Newspaper headlines: China HS2 talks and 'pioneering police scheme'

Boris Johnson Image copyright MATT DUNHAM

There's speculation about how Boris Johnson plans to drive the economy forward, following Sajid Javid's resignation as chancellor on Thursday.

The Daily Telegraph says the prime minister is considering "ripping up" Mr Javid's fiscal rules to push through new tax cuts, including possible reductions in stamp duty and business rates.

According to the FT Weekend, the new Chancellor, Rishi Sunak, could delay the target date for balancing the government's books until 2025, allowing him to turn on the spending taps despite the political risks of a splurge.

Writing in the i Weekend, Katy Balls says Mr Sunak is "more on Number Ten's wavelength" than his predecessor ever was, and "will not blink if things get tricky" when the Brexit trade talks begin.

The Daily Mail and the Daily Mirror lead on allegations that a billionaire fashion executive - with links to Prince Andrew - raped and sexually assaulted 10 young women, including three 14-year-olds.

The women have launched a civil lawsuit against Peter Nygård, who they say pretended to audition them for modelling work before attacking them.

It's claimed several of the incidents took place between 2008 and 2015 at the 77-year-old's mansion in the Bahamas, where Prince Andrew was a guest some years earlier.

There is no suggestion the prince knew of the businessman's alleged impropriety, or had any involvement. Mr Nygård strongly denies any wrongdoing.

The Guardian reports on the success of a pilot scheme set up by Durham Police to reduce reoffending rates.

People suspected of crimes including burglary and criminal damage are told they can avoid prosecution if they join a four-month rehabilitation programme to deal with substance abuse and mental health problems.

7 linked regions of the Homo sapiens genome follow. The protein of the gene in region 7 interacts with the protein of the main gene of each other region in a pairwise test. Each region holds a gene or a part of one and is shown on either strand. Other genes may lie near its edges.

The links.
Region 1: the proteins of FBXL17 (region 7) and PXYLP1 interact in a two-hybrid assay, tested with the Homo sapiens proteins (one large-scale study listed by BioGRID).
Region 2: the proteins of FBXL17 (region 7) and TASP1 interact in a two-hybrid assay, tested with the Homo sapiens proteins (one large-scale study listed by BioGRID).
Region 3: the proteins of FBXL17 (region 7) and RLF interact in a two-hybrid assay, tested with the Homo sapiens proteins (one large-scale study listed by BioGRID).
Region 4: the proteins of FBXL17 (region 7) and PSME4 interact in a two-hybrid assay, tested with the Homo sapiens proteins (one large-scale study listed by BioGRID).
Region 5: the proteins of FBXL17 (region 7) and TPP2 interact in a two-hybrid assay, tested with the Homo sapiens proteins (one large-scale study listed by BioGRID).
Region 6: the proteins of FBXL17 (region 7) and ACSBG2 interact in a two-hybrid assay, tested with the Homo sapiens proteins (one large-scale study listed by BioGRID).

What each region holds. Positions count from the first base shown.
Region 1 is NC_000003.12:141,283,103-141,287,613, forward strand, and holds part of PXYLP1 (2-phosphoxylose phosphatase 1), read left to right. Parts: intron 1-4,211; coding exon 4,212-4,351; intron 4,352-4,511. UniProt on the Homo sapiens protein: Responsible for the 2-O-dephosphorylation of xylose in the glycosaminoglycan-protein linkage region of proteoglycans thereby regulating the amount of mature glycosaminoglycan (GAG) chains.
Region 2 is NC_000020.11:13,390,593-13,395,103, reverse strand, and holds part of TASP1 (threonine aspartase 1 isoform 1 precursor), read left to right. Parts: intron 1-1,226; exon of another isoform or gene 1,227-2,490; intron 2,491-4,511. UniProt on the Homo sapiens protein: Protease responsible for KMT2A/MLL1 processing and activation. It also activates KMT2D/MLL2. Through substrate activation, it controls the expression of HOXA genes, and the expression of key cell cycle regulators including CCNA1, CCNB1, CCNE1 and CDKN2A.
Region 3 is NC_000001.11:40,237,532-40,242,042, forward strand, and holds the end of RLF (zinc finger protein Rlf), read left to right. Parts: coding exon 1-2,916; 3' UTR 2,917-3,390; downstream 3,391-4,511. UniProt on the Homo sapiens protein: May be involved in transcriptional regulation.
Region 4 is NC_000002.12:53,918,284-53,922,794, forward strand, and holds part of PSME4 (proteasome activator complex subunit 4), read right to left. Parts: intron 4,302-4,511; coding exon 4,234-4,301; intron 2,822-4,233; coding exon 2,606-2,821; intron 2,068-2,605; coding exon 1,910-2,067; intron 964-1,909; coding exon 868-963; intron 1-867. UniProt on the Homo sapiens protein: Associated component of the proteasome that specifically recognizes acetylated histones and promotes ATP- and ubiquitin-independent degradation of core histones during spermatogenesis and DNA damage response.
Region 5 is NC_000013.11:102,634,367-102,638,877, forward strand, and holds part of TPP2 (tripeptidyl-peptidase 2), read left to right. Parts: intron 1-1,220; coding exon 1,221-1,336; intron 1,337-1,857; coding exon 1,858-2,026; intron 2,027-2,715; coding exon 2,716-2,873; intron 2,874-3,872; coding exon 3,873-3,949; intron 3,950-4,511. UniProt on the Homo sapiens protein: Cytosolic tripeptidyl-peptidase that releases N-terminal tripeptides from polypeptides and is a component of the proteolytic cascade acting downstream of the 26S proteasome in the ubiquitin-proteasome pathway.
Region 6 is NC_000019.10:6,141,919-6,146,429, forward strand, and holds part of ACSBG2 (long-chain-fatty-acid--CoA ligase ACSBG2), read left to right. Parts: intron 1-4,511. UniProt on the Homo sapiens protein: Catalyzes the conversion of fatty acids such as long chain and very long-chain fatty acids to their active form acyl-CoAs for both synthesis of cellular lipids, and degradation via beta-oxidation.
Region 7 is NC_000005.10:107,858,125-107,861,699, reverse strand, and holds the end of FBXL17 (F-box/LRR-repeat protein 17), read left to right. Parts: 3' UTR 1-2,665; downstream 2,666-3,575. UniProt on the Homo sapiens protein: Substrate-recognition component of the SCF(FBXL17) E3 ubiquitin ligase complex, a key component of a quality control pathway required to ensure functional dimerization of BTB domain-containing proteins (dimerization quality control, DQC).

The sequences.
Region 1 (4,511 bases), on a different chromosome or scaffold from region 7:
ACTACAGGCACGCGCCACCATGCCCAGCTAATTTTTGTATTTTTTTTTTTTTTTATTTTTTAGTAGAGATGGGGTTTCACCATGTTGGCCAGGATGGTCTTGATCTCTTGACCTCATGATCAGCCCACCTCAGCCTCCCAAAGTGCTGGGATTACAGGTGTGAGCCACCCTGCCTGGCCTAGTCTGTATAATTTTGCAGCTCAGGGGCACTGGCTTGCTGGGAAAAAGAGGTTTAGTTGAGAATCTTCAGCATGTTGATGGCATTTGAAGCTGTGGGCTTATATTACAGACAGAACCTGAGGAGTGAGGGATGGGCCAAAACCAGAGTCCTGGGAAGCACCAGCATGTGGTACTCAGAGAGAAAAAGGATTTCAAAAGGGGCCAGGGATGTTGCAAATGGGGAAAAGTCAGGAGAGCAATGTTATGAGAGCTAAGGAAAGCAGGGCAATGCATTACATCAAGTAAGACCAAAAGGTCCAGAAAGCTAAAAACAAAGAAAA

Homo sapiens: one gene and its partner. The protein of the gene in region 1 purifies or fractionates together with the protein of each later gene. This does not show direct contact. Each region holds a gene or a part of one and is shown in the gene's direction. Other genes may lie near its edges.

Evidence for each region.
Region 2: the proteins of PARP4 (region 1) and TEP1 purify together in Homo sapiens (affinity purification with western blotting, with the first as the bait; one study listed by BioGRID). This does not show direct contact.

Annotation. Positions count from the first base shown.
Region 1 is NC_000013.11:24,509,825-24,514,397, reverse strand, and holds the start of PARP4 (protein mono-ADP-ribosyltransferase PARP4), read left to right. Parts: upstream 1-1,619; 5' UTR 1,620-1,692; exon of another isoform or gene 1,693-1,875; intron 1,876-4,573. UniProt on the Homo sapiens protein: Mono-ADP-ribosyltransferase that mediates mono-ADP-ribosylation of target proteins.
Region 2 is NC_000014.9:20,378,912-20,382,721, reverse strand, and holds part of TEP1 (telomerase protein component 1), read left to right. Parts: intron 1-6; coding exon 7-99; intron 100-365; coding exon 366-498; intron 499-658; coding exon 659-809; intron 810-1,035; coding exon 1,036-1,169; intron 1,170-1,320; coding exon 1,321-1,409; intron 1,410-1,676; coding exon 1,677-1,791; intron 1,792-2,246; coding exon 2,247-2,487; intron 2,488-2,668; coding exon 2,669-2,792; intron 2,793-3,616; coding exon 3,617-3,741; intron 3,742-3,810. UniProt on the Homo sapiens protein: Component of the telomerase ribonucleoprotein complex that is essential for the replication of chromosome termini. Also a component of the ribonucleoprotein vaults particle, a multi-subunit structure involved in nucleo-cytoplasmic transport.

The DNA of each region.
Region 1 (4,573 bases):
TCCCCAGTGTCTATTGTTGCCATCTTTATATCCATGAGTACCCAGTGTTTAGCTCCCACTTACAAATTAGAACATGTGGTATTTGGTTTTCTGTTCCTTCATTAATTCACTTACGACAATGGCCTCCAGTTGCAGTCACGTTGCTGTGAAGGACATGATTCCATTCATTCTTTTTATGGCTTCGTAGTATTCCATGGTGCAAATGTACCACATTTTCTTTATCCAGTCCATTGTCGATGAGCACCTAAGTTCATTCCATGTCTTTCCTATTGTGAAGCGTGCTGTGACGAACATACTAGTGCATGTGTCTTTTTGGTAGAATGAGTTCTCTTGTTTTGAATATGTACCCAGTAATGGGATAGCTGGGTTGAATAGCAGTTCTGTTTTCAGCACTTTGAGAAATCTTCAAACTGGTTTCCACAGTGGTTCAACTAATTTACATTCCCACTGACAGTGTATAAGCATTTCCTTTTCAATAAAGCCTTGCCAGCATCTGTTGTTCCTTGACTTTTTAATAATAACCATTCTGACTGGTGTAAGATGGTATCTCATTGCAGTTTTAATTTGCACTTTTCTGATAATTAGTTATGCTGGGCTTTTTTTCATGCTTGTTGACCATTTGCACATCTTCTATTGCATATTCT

Figures seen by the paper show that in the past two years, there was a 15% fall in reoffending among those who took part in the project.

At least five other forces, including Surrey and Devon and Cornwall, are said to be considering whether to adopt the scheme.

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There's analysis of yesterday's High Court ruling that found Humberside Police acted unlawfully when officers turned up at a businessman's office to challenge him about supposedly transphobic tweets he'd posted.

The Times says the judgment "struck an important blow for free speech", as "no-one in a free society expects a visit from the police for expressing a political opinion".

The Daily Telegraph accuses the Humberside force of wasting taxpayers' time and money, given that the man in question, Harry Miller, had clearly not committed a crime.

But a spokeswoman for the organisation, Trans Media Watch, tells the Guardian that the ruling reinforces the idea that the "courts don't understand trans lives".

The back pages are dominated by Manchester City's two-year ban from European competitions for breaking financial fair play rules.

The Daily Express says it's a "nightmare scenario" for the club, whose ambition to win the Champions League is in tatters.

"City claim to have a clear body of evidence that they have done no wrong", writes Matthew Dunn, "although now it seems they are resigned to the fact it will take an independent body to recognise that".

Image copyright PA Media
Image caption The back pages are dominated by Manchester City's two-year ban from European competitions

And it seems there's still a place for Edwardian-style ankle-length skirts at one of the country's best-known boarding schools.

The Times claims that girls at Rugby School were "outraged" at plans to change the design of the skirts, as they would no longer be able to wear pyjamas underneath.

"You don't have to worry about what your legs look like", says one sixth-former, "or staff telling you that your skirt is too short".

One tweak has, however, been approved - a colour change from grey to navy.